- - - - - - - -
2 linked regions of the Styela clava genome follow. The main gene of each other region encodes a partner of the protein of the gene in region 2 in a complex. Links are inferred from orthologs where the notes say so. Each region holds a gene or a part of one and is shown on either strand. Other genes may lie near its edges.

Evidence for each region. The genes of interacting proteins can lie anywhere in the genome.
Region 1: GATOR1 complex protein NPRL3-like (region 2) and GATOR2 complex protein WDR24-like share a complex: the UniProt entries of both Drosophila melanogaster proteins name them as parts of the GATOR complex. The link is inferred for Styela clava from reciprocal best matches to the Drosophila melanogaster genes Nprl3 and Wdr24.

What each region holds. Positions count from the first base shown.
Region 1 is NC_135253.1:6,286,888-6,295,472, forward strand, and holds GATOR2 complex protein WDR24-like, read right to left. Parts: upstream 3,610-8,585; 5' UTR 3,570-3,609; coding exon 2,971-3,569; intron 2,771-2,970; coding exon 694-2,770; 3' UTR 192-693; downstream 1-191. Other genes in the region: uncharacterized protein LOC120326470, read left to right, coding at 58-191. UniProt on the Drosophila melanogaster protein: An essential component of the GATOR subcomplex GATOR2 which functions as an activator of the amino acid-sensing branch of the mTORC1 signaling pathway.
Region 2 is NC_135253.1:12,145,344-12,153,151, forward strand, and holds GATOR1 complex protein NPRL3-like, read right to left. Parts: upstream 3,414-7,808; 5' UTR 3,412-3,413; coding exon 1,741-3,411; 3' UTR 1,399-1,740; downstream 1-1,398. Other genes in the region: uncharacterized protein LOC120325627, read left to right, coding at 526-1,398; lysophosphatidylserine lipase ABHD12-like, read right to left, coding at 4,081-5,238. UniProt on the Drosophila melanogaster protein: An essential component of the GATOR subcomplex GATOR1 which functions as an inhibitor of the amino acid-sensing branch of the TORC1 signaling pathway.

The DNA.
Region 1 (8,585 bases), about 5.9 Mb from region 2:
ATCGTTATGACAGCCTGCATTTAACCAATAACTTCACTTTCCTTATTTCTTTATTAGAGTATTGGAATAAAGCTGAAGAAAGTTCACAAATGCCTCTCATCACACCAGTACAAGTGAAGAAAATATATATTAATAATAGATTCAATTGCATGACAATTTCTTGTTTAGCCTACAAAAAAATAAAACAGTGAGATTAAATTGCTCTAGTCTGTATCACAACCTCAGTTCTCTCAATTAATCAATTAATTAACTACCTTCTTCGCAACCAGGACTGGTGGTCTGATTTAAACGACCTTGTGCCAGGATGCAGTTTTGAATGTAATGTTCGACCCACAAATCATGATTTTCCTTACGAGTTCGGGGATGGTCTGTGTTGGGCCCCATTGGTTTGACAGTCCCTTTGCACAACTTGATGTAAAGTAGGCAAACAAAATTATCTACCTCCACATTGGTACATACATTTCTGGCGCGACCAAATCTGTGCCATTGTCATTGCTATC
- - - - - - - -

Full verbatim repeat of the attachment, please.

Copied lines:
2 linked regions of the Styela clava genome follow. The main gene of each other region encodes a partner of the protein of the gene in region 2 in a complex. Links are inferred from orthologs where the notes say so. Each region holds a gene or a part of one and is shown on either strand. Other genes may lie near its edges.

Evidence for each region. The genes of interacting proteins can lie anywhere in the genome.
Region 1: GATOR1 complex protein NPRL3-like (region 2) and GATOR2 complex protein WDR24-like share a complex: the UniProt entries of both Drosophila melanogaster proteins name them as parts of the GATOR complex. The link is inferred for Styela clava from reciprocal best matches to the Drosophila melanogaster genes Nprl3 and Wdr24.

What each region holds. Positions count from the first base shown.
Region 1 is NC_135253.1:6,286,888-6,295,472, forward strand, and holds GATOR2 complex protein WDR24-like, read right to left. Parts: upstream 3,610-8,585; 5' UTR 3,570-3,609; coding exon 2,971-3,569; intron 2,771-2,970; coding exon 694-2,770; 3' UTR 192-693; downstream 1-191. Other genes in the region: uncharacterized protein LOC120326470, read left to right, coding at 58-191. UniProt on the Drosophila melanogaster protein: An essential component of the GATOR subcomplex GATOR2 which functions as an activator of the amino acid-sensing branch of the mTORC1 signaling pathway.
Region 2 is NC_135253.1:12,145,344-12,153,151, forward strand, and holds GATOR1 complex protein NPRL3-like, read right to left. Parts: upstream 3,414-7,808; 5' UTR 3,412-3,413; coding exon 1,741-3,411; 3' UTR 1,399-1,740; downstream 1-1,398. Other genes in the region: uncharacterized protein LOC120325627, read left to right, coding at 526-1,398; lysophosphatidylserine lipase ABHD12-like, read right to left, coding at 4,081-5,238. UniProt on the Drosophila melanogaster protein: An essential component of the GATOR subcomplex GATOR1 which functions as an inhibitor of the amino acid-sensing branch of the TORC1 signaling pathway.

The DNA.
Region 1 (8,585 bases), about 5.9 Mb from region 2:
ATCGTTATGACAGCCTGCATTTAACCAATAACTTCACTTTCCTTATTTCTTTATTAGAGTATTGGAATAAAGCTGAAGAAAGTTCACAAATGCCTCTCATCACACCAGTACAAGTGAAGAAAATATATATTAATAATAGATTCAATTGCATGACAATTTCTTGTTTAGCCTACAAAAAAATAAAACAGTGAGATTAAATTGCTCTAGTCTGTATCACAACCTCAGTTCTCTCAATTAATCAATTAATTAACTACCTTCTTCGCAACCAGGACTGGTGGTCTGATTTAAACGACCTTGTGCCAGGATGCAGTTTTGAATGTAATGTTCGACCCACAAATCATGATTTTCCTTACGAGTTCGGGGATGGTCTGTGTTGGGCCCCATTGGTTTGACAGTCCCTTTGCACAACTTGATGTAAAGTAGGCAAACAAAATTATCTACCTCCACATTGGTACATACATTTCTGGCGCGACCAAATCTGTGCCATTGTCATTGCTATC